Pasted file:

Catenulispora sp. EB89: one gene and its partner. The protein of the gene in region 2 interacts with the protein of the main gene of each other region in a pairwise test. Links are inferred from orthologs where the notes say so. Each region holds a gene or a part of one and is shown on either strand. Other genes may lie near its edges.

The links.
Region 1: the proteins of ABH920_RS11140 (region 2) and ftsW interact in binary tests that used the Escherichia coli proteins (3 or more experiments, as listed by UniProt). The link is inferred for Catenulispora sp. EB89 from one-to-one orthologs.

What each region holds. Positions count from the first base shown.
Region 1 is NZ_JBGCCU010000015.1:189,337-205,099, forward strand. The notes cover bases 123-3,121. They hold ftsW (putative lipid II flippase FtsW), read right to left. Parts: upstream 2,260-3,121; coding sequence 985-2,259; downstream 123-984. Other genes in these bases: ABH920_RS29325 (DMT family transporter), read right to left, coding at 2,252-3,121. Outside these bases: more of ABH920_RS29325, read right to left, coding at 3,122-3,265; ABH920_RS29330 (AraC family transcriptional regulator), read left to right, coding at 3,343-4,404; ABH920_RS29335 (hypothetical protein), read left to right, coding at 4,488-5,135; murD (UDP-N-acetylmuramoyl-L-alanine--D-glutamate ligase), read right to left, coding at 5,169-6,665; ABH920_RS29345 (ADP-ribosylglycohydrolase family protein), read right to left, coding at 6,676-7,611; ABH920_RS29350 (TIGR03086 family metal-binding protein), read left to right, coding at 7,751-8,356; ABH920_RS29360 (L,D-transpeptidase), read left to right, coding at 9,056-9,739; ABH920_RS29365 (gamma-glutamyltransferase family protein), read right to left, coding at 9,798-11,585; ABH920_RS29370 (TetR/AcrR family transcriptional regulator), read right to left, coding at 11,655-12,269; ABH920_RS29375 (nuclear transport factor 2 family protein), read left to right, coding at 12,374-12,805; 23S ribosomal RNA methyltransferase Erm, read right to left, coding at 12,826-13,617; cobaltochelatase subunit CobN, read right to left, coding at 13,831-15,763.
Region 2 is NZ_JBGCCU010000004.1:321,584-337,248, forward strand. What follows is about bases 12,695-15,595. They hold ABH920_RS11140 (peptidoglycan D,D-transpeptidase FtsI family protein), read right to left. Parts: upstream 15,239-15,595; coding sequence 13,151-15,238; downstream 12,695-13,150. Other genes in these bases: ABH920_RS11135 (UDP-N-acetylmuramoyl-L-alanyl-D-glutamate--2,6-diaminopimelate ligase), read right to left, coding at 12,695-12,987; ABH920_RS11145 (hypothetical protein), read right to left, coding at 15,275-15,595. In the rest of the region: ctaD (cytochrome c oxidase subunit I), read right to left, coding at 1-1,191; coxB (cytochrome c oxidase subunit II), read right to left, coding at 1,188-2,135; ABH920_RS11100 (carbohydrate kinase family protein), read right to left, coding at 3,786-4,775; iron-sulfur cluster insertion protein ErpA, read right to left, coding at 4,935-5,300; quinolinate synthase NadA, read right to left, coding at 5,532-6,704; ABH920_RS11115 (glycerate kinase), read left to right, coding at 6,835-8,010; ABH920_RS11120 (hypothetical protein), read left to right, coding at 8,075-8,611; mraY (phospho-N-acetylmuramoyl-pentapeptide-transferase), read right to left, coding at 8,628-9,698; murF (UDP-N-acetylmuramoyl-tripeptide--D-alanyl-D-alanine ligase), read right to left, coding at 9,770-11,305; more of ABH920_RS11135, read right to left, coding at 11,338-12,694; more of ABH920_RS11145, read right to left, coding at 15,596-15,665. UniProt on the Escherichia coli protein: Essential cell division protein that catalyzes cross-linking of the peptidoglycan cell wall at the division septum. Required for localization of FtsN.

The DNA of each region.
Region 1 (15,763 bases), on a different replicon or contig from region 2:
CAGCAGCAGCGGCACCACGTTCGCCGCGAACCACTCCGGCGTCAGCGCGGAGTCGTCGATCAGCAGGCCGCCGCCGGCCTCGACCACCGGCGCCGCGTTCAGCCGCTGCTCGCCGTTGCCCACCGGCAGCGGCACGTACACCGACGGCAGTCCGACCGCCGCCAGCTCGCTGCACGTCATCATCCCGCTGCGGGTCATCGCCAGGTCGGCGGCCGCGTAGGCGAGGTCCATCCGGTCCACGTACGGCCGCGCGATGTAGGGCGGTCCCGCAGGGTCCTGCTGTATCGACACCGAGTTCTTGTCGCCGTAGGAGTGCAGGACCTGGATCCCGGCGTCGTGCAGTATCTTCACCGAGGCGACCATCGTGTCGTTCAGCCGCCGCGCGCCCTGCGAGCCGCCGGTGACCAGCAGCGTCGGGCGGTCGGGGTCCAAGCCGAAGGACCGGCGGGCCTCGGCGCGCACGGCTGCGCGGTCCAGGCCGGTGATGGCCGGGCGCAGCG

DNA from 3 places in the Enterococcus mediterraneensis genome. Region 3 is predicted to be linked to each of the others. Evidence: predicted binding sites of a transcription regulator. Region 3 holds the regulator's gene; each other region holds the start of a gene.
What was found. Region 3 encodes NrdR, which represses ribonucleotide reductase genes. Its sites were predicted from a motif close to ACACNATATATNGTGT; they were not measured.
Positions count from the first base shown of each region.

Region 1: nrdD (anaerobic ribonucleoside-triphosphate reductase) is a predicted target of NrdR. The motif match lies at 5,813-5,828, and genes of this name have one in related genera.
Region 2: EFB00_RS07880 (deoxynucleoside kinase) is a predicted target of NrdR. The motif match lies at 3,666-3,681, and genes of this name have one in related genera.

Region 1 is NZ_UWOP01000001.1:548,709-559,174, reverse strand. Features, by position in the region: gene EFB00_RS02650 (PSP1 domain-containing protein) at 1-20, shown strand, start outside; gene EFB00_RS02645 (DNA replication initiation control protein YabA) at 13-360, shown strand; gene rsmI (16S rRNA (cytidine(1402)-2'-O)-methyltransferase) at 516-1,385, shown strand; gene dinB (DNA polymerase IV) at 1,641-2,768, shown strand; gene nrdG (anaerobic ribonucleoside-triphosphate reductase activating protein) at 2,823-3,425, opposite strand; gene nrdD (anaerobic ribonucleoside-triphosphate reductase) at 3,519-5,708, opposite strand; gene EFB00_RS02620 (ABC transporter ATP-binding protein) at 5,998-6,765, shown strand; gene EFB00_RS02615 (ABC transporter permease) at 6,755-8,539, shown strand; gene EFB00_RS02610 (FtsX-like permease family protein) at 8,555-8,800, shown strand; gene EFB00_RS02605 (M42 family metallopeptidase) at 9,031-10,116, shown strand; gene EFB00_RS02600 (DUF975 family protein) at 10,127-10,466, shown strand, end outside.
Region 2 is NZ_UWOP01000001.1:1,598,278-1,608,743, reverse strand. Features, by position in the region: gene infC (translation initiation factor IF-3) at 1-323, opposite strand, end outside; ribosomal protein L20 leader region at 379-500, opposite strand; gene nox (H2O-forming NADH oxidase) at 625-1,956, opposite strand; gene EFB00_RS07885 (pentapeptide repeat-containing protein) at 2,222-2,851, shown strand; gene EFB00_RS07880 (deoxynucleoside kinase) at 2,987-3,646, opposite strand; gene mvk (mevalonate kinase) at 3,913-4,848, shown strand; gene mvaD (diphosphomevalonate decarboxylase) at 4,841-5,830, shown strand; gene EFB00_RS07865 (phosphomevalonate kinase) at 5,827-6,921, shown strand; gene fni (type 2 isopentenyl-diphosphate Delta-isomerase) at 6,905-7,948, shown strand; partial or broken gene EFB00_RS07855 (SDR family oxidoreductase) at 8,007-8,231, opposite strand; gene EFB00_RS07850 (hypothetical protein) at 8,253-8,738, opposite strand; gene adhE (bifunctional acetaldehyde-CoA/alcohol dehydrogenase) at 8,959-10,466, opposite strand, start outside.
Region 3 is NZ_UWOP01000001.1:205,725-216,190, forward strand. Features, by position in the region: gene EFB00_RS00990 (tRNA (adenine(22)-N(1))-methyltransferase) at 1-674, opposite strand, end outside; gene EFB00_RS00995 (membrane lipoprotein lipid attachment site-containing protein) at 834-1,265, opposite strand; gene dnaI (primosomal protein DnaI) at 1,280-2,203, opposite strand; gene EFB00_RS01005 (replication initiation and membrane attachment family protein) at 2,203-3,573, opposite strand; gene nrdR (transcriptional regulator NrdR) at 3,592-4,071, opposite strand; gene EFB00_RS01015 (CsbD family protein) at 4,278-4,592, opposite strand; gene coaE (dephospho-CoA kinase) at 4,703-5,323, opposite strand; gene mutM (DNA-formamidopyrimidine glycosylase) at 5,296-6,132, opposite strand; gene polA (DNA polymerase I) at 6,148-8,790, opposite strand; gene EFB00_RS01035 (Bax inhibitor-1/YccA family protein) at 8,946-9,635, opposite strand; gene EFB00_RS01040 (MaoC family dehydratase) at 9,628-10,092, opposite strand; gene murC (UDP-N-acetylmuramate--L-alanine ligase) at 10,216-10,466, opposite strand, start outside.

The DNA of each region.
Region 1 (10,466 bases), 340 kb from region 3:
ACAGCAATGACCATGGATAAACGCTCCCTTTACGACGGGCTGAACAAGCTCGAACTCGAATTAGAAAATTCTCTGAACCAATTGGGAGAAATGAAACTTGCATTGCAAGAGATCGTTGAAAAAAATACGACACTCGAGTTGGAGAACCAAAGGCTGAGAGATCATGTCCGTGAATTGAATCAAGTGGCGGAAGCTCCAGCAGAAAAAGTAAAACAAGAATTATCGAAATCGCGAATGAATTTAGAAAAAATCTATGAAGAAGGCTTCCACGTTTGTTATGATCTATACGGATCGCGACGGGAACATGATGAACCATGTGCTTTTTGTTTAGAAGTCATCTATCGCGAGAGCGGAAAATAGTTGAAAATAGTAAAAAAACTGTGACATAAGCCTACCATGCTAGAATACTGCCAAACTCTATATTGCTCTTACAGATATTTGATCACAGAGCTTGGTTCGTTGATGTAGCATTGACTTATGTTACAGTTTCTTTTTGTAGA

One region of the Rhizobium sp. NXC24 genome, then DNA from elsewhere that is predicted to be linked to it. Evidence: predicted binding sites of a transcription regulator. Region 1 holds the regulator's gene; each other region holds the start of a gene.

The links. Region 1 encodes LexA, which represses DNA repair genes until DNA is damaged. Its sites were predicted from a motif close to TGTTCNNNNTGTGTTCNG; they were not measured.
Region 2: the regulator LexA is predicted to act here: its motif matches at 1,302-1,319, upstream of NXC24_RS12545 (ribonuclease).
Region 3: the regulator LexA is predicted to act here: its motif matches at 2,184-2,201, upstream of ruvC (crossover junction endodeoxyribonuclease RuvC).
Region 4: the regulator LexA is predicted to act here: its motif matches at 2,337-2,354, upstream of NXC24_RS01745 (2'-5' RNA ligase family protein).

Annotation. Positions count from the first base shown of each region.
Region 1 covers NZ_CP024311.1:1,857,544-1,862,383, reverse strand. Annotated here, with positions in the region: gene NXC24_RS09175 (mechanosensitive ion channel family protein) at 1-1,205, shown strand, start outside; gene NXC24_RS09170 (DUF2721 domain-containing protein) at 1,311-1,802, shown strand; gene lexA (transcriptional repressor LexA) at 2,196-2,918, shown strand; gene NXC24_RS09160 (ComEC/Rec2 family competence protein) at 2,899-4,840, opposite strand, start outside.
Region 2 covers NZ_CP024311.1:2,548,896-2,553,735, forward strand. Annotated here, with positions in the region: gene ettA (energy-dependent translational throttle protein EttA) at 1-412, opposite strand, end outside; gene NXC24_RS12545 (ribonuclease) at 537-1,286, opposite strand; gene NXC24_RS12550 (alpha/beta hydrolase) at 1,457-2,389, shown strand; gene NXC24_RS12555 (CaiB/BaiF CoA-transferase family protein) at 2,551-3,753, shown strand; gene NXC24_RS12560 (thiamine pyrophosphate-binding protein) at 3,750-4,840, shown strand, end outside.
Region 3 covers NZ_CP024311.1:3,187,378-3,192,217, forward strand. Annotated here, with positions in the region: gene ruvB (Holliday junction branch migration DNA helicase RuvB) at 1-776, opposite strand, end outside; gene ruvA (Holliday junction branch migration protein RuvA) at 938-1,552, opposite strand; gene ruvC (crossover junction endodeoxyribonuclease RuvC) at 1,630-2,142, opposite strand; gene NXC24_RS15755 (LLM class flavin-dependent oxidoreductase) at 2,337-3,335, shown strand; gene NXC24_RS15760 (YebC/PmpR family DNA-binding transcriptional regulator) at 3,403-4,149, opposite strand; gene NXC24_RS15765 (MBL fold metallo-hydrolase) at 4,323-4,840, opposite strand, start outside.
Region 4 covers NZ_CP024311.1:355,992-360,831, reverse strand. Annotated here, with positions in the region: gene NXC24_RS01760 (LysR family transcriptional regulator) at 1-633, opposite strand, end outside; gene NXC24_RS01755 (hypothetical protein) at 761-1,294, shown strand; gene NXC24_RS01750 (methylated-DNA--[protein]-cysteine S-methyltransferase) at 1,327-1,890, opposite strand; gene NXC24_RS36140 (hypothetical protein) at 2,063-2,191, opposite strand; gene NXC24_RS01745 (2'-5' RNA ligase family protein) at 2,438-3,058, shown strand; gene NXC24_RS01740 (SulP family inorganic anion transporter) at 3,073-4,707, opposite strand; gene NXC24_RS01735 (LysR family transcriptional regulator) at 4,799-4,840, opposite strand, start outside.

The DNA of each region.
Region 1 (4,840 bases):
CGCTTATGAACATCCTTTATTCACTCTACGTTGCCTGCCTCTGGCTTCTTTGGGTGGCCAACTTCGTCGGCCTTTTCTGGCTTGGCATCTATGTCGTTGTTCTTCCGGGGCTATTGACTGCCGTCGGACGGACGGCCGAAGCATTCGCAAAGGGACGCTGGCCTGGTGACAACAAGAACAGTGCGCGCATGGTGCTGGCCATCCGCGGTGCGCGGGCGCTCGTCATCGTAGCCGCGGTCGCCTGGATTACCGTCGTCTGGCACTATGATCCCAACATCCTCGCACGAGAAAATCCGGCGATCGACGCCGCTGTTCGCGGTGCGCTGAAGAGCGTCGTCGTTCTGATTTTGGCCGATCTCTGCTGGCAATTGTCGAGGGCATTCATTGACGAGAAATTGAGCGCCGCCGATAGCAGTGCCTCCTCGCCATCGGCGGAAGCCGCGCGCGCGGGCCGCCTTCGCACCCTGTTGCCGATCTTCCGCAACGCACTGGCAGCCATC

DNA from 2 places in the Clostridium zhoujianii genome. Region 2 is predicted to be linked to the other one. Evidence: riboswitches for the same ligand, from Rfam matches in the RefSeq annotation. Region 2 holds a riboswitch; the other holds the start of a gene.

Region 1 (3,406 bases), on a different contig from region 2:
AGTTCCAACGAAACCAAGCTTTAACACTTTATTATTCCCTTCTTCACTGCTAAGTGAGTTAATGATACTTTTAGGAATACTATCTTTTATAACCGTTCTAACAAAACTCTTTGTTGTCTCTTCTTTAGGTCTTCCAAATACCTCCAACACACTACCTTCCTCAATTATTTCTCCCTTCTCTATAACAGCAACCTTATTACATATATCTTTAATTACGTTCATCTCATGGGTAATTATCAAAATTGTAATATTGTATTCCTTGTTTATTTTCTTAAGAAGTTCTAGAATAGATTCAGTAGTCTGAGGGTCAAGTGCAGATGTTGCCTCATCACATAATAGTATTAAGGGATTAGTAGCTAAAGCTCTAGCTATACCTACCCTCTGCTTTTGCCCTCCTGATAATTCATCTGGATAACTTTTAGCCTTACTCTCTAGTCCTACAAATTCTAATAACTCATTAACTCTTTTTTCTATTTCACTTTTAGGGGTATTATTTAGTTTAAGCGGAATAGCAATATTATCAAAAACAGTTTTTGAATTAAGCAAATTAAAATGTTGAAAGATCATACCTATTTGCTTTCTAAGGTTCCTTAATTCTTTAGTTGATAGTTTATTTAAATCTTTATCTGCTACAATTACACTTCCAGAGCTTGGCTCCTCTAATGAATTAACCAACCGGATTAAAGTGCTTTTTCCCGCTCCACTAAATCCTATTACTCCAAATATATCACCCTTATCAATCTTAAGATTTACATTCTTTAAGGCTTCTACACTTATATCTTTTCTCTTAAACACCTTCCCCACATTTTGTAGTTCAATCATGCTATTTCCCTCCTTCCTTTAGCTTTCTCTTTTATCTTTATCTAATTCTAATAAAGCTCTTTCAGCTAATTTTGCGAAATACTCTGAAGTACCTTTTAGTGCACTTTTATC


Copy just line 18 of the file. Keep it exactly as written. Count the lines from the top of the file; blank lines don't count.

The DNA of each region.